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ARTHUR HELPS.-1817-1875. Sir ARTHUR HELPS was educated at Cambridge (B.A. 1835). After a very short official experience, he retired to his patrimonial estate in Hampshire, and devoted himself industriously to literary pursuits. From 1860 till his death, he was clerk of the Privy Council.

The most noteworthy of his very numerous and thoughtful essays are entitled Friends in Council, a series of Readings and Discourse thereon (1847, -49, and -59). Many of his writings are devoted to the discussion of social questions. The Spanish Conquest in America (1855–61), an expansion of an earlier work, is his great contribution to historical literature; and allied to it are the biographies of Las Casas, 'the Apostle of the Indies' (1868), Columbus and Pizarro (1869), and Hernando Cortes (1871). Helps was less successful with novels and the drama.

CONFORMITY. (A 'Reading' from Friends in Council : 1847.) The conformity of men is often a far poorer thing than that which resembles it amongst the lower animals. The monkey imitates from imitative skill and gamesomeness : the sheep is gregarious, having no sufficient will to form an independent project of its own. But man often loathes what he imitates, and conforms to what he knows

to be wrong.

It will ever be one of the nicest problems for a man to solve, how far he shall profit by the thoughts of other men, and not be enslaved by them. He comes into the world, and finds swaddling-clothes ready for his mind as well as his body. There is a vast scheme of social machinery set up about him ; and he has to discern how he can make it work with him and for him, without becoming part of the machinery himself. In this lie the anguish and the struggle of the greatest minds. Most sad are they, having mostly the deepest sympathies, when they find themselves breaking off from communion with other minds. They would go on, if they could, with the


opinions around them. But, happily, there is something to which a man owes a larger allegiance than to any human affection. He would be content to go away

from a false thing, or quietly to protest against it; but in spite of him the strife in his heart breaks into burning utterance by word or deed.

Few, however, are those who venture, even for the shortest time, into that hazy world of independent thought, where a man is not upheld by a crowd of other men's opinions, but where he must find a footing of his

Among the mass of men, there is little or no resistance to conformity. Could the history of opinions be fully written, it would be seen how large a part in human proceedings the love of conformity, or rather the fear of nonconformity, has occasioned. It has triumphed over all other fears ; over love, hate, pity, sloth, anger, truth, pride, comfort, self-interest, vanity, and maternal love. It has torn down the sense of beauty in the human soul, and set up in its place little ugly idols which it compels us to worship with more than Japanese devotion. It has contradicted nature in the most obvious things, and been listened to with abject submission. Its empire has been no less extensive than deep-seated. The serf to custom points his finger at the slave to fashionas if it signified whether it is an old, or a new, thing which is irrationally conformed to. The man of letters despises both the slaves of fashion and of custom, but often runs his narrow career of thought, shut up, though he sees it not, within close walls, which he does not venture even to peep over.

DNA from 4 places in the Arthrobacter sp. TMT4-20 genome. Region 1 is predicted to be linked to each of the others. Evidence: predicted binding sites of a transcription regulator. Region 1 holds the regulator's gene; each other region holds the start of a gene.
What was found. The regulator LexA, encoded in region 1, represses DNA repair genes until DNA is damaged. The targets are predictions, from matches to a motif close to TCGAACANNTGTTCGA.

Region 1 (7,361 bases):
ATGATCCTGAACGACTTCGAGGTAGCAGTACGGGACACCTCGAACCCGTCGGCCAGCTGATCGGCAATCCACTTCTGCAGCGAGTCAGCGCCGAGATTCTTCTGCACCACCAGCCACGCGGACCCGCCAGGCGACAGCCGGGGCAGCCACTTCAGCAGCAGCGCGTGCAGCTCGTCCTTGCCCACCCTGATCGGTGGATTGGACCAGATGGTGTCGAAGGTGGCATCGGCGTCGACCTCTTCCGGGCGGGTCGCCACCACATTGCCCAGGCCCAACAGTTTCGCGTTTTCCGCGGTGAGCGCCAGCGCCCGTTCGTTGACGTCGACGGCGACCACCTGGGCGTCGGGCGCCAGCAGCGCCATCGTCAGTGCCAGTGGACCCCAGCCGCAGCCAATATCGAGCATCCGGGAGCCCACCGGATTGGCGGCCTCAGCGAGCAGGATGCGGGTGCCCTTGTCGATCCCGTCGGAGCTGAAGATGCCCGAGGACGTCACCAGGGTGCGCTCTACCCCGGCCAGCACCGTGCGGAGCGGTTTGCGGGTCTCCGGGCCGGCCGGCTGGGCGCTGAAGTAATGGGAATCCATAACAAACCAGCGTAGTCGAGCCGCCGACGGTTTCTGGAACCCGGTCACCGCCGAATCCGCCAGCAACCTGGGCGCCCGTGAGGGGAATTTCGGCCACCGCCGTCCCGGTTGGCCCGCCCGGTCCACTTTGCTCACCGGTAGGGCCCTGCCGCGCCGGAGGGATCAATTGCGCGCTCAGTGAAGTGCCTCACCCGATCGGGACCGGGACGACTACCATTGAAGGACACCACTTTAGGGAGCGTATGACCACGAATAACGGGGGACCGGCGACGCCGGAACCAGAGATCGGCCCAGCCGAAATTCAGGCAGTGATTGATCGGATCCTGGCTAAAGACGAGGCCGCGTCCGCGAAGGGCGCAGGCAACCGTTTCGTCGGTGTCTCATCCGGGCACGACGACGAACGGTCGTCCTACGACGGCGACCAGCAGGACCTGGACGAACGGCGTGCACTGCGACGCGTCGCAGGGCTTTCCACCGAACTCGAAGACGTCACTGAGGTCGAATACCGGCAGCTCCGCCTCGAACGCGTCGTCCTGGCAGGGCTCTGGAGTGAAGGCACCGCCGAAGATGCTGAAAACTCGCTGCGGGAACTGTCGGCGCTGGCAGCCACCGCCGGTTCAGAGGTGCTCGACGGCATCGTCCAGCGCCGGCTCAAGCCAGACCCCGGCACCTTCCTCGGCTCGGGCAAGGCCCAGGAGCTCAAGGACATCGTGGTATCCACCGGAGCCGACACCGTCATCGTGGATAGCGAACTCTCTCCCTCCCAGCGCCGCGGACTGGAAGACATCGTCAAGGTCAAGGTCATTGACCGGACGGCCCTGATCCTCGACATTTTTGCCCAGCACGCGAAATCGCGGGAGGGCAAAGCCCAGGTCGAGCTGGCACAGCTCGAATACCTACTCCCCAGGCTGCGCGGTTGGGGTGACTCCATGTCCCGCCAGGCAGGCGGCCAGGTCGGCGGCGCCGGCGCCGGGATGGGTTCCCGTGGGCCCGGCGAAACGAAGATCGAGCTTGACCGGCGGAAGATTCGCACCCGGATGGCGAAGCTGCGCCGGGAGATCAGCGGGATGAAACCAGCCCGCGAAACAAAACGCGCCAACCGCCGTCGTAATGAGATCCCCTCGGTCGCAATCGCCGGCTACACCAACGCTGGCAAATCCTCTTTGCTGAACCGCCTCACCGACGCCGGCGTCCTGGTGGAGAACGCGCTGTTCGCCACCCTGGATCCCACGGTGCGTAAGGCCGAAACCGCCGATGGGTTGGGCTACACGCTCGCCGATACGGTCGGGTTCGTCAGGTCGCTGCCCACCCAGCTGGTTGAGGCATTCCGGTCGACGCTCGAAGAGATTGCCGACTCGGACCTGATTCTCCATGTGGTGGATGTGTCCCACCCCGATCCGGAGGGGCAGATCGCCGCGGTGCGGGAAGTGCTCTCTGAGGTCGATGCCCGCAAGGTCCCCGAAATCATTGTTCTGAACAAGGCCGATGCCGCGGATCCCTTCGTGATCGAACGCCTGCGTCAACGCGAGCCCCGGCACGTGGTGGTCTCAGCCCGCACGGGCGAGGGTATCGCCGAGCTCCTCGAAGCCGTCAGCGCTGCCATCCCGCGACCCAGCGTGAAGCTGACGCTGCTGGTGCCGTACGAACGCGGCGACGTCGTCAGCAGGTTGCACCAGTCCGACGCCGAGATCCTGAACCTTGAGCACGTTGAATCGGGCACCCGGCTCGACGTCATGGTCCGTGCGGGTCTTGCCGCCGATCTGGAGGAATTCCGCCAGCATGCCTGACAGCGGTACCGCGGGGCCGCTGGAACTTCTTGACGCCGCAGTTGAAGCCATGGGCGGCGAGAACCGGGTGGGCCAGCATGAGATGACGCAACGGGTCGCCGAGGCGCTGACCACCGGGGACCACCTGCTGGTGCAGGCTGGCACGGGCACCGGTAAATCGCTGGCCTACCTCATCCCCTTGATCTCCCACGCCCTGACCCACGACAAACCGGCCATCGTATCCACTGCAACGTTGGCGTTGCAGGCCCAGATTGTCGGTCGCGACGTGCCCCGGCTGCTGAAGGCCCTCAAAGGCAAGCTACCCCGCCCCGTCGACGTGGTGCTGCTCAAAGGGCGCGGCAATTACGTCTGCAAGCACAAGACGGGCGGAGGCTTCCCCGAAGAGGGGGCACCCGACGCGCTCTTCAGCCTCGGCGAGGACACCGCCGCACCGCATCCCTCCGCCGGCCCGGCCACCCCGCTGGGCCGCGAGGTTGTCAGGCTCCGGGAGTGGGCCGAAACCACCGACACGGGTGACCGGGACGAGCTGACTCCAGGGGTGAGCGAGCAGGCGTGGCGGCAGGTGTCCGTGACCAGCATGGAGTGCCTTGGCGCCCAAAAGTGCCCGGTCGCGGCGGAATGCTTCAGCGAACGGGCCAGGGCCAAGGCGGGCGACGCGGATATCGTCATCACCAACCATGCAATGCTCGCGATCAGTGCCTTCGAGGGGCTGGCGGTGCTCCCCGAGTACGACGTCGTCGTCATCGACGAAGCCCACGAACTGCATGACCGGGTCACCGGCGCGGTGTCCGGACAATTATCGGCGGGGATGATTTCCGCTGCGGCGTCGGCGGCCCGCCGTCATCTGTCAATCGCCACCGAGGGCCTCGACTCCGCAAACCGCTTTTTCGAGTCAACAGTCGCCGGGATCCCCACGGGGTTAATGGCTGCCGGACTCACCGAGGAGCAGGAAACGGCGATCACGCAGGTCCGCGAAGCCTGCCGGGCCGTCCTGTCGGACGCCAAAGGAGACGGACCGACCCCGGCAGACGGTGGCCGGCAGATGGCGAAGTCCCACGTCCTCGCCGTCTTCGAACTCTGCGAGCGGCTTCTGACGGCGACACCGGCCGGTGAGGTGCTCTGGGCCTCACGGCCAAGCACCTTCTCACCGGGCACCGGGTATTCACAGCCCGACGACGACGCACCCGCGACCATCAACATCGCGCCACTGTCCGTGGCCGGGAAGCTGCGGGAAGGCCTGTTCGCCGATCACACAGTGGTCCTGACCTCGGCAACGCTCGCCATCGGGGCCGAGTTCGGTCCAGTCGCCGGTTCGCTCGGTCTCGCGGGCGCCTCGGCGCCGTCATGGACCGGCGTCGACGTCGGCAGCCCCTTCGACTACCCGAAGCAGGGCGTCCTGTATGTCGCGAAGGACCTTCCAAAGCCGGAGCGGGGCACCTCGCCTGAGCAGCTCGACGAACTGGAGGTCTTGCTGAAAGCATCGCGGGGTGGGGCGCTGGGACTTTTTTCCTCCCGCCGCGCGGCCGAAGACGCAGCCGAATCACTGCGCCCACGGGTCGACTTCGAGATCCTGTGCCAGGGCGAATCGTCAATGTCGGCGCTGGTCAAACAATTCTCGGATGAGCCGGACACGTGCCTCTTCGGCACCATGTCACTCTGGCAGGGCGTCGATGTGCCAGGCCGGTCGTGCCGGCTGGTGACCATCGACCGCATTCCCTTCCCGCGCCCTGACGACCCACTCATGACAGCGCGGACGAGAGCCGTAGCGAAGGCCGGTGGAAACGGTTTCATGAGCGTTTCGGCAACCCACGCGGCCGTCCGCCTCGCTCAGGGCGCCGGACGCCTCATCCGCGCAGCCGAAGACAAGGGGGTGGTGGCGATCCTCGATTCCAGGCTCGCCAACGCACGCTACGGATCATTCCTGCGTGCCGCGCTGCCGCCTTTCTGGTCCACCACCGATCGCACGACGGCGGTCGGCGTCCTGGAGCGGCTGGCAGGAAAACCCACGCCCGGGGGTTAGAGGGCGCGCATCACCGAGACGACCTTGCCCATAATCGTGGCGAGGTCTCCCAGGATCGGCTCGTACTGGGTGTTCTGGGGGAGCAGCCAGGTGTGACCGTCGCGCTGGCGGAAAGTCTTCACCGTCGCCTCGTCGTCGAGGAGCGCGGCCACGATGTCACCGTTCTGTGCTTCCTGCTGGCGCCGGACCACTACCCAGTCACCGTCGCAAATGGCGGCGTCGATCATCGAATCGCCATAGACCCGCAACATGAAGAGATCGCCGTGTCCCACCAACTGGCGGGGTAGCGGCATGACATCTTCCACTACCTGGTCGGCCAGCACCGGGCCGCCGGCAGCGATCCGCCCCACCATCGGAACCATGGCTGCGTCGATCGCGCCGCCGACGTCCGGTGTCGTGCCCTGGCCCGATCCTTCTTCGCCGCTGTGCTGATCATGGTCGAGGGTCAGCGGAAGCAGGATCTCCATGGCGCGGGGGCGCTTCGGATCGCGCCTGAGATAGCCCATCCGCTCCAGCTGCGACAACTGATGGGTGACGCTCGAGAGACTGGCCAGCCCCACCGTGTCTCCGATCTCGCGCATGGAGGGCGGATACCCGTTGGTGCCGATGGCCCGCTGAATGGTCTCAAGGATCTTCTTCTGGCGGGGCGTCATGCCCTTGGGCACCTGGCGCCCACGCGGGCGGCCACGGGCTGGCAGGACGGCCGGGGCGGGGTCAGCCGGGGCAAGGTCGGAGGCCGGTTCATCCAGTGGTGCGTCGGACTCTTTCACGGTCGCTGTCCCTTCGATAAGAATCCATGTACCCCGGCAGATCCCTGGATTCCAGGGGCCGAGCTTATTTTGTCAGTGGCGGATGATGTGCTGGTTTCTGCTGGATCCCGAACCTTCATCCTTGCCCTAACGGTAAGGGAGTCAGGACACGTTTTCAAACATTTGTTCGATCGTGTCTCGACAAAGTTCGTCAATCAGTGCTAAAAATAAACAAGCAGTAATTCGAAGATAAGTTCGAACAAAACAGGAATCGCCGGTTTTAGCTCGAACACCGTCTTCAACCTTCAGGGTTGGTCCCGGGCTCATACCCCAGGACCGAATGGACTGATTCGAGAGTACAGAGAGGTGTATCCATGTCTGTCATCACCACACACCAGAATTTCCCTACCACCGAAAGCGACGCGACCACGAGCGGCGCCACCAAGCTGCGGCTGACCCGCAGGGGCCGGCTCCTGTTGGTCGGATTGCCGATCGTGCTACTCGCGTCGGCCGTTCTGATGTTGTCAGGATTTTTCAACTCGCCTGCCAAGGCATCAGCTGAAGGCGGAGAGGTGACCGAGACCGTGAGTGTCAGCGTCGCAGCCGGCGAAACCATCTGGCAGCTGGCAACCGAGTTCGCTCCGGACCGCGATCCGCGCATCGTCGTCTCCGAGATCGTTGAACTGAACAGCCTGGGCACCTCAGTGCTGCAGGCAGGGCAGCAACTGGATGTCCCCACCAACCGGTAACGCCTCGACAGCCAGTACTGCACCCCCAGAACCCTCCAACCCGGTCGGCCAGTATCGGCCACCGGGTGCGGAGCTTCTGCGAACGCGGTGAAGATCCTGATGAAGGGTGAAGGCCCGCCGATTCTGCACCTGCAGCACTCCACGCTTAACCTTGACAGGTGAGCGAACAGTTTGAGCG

It is hard to say in what department of human thought and endeavour conformity has triumphed most. Religion comes to one's mind first; and well it may, when one thinks what men have conformed to in all ages in that matter. If we pass to art, or science, we shall see there too the wondrous slavery which men have endured_from puny fetters moreover, which one stirring thought would, as we think, have burst asunder. The above, however, are matters not within every one's cognisance; some of them are shut in by learning or the show of it; and plain 'practical' men would say they follow where they have no business but to follow. But the way in which the human body shall be covered is not a thing for the scientific and the learned only; and is allowed on all hands to concern, in no small degree, one half at least of the creation. It is in such a simple thing as dress that each of us may form some estimate of the extent of conformity in the world. A wise nation, unsubdued by superstition, with the collected experience of peaceful ages, concludes that female feet are to be clothed by crushing them. The still wiser nations of the west have adopted a swifter mode of destroying health, and creating angularity, by crushing the upper part of the female body. In such matters nearly all people conform. Our brother man is seldom so bitter against us, as when we refuse to adopt at once his notions of the infinite. But even religious dissent, were less dangerous and more respectable than dissent in dress. If you want to see what men will do in the way of conformity, take an European hat for your subject of meditation. I dare say there are twenty-two millions of people at this minute, each wearing one of these hats in order to please the rest. As in the fine arts, and in architecture especially, so in dress, something is often retained that was useful when something else was beside it. To go to architecture for an instance, a pinnacle is retained, not that it is of any use where it is, but in another kind of building it would have been. That style of building, as a whole, has gone out of fashion, but the pinnacle has somehow or other kept its ground and must be there, no one insolently